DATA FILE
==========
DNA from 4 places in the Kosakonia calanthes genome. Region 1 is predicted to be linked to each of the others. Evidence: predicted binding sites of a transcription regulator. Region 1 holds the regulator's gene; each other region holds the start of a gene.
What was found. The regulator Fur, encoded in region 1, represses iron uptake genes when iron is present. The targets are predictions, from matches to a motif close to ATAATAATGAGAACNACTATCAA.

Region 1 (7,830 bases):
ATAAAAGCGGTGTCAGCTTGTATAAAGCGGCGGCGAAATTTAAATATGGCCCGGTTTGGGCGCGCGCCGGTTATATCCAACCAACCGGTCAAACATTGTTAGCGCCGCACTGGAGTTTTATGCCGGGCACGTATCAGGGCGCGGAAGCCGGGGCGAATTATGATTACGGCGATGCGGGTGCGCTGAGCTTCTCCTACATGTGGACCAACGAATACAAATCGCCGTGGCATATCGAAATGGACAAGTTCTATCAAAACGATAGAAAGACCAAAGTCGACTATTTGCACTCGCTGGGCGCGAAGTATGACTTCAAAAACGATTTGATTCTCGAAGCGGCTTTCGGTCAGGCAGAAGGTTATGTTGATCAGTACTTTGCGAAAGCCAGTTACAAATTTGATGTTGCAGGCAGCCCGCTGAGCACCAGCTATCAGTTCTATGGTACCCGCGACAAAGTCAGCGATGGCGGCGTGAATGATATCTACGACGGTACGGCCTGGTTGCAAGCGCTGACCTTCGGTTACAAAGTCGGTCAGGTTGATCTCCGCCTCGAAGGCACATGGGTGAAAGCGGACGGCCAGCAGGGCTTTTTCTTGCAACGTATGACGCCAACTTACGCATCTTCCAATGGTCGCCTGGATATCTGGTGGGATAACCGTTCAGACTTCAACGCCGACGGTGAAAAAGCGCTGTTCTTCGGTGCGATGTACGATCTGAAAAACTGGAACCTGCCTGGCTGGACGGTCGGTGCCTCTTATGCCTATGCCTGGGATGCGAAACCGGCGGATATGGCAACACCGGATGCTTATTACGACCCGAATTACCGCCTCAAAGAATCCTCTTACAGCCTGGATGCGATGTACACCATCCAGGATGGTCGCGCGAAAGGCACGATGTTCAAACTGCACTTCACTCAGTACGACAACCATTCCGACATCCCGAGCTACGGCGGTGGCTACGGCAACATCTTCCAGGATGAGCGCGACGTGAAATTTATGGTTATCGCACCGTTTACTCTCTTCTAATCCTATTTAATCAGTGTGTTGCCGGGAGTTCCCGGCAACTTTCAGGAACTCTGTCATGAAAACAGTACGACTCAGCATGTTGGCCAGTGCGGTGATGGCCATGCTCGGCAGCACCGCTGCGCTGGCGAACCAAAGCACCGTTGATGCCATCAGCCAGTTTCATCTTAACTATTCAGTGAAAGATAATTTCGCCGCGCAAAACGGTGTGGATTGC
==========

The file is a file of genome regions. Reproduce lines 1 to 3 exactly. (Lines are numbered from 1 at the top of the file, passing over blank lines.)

DNA from 4 places in the Kosakonia calanthes genome. Region 1 is predicted to be linked to each of the others. Evidence: predicted binding sites of a transcription regulator. Region 1 holds the regulator's gene; each other region holds the start of a gene.
What was found. The regulator Fur, encoded in region 1, represses iron uptake genes when iron is present. The targets are predictions, from matches to a motif close to ATAATAATGAGAACNACTATCAA.

Region 1 (7,830 bases):